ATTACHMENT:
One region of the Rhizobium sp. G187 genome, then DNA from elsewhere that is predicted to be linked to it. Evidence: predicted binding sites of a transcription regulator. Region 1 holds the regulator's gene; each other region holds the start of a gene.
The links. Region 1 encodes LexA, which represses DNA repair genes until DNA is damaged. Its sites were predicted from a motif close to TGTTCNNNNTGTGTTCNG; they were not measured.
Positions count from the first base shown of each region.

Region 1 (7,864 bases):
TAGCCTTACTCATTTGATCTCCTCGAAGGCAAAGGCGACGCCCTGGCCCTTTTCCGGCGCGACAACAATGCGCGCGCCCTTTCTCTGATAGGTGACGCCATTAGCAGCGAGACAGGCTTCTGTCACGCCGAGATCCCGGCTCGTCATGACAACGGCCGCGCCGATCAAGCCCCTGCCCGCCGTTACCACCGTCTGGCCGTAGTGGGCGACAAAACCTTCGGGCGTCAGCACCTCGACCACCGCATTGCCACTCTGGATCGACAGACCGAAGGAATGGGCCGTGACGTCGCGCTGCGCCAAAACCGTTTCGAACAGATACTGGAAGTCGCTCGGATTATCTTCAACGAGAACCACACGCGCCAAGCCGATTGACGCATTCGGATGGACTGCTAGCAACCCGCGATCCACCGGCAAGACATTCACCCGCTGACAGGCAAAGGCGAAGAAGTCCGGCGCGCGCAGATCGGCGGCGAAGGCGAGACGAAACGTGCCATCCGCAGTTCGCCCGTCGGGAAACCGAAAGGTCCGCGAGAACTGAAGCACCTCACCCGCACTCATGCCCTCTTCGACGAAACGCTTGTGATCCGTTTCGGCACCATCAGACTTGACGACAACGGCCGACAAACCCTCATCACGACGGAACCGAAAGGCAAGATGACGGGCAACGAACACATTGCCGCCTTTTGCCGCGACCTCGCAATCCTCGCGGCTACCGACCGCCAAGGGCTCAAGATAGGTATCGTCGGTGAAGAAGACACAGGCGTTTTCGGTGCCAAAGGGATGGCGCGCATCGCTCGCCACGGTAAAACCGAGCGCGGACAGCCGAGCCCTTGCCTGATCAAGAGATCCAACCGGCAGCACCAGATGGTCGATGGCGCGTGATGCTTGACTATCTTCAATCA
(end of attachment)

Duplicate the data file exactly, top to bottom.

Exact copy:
One region of the Rhizobium sp. G187 genome, then DNA from elsewhere that is predicted to be linked to it. Evidence: predicted binding sites of a transcription regulator. Region 1 holds the regulator's gene; each other region holds the start of a gene.
The links. Region 1 encodes LexA, which represses DNA repair genes until DNA is damaged. Its sites were predicted from a motif close to TGTTCNNNNTGTGTTCNG; they were not measured.
Positions count from the first base shown of each region.

Region 1 (7,864 bases):
TAGCCTTACTCATTTGATCTCCTCGAAGGCAAAGGCGACGCCCTGGCCCTTTTCCGGCGCGACAACAATGCGCGCGCCCTTTCTCTGATAGGTGACGCCATTAGCAGCGAGACAGGCTTCTGTCACGCCGAGATCCCGGCTCGTCATGACAACGGCCGCGCCGATCAAGCCCCTGCCCGCCGTTACCACCGTCTGGCCGTAGTGGGCGACAAAACCTTCGGGCGTCAGCACCTCGACCACCGCATTGCCACTCTGGATCGACAGACCGAAGGAATGGGCCGTGACGTCGCGCTGCGCCAAAACCGTTTCGAACAGATACTGGAAGTCGCTCGGATTATCTTCAACGAGAACCACACGCGCCAAGCCGATTGACGCATTCGGATGGACTGCTAGCAACCCGCGATCCACCGGCAAGACATTCACCCGCTGACAGGCAAAGGCGAAGAAGTCCGGCGCGCGCAGATCGGCGGCGAAGGCGAGACGAAACGTGCCATCCGCAGTTCGCCCGTCGGGAAACCGAAAGGTCCGCGAGAACTGAAGCACCTCACCCGCACTCATGCCCTCTTCGACGAAACGCTTGTGATCCGTTTCGGCACCATCAGACTTGACGACAACGGCCGACAAACCCTCATCACGACGGAACCGAAAGGCAAGATGACGGGCAACGAACACATTGCCGCCTTTTGCCGCGACCTCGCAATCCTCGCGGCTACCGACCGCCAAGGGCTCAAGATAGGTATCGTCGGTGAAGAAGACACAGGCGTTTTCGGTGCCAAAGGGATGGCGCGCATCGCTCGCCACGGTAAAACCGAGCGCGGACAGCCGAGCCCTTGCCTGATCAAGAGATCCAACCGGCAGCACCAGATGGTCGATGGCGCGTGATGCTTGACTATCTTCAATCA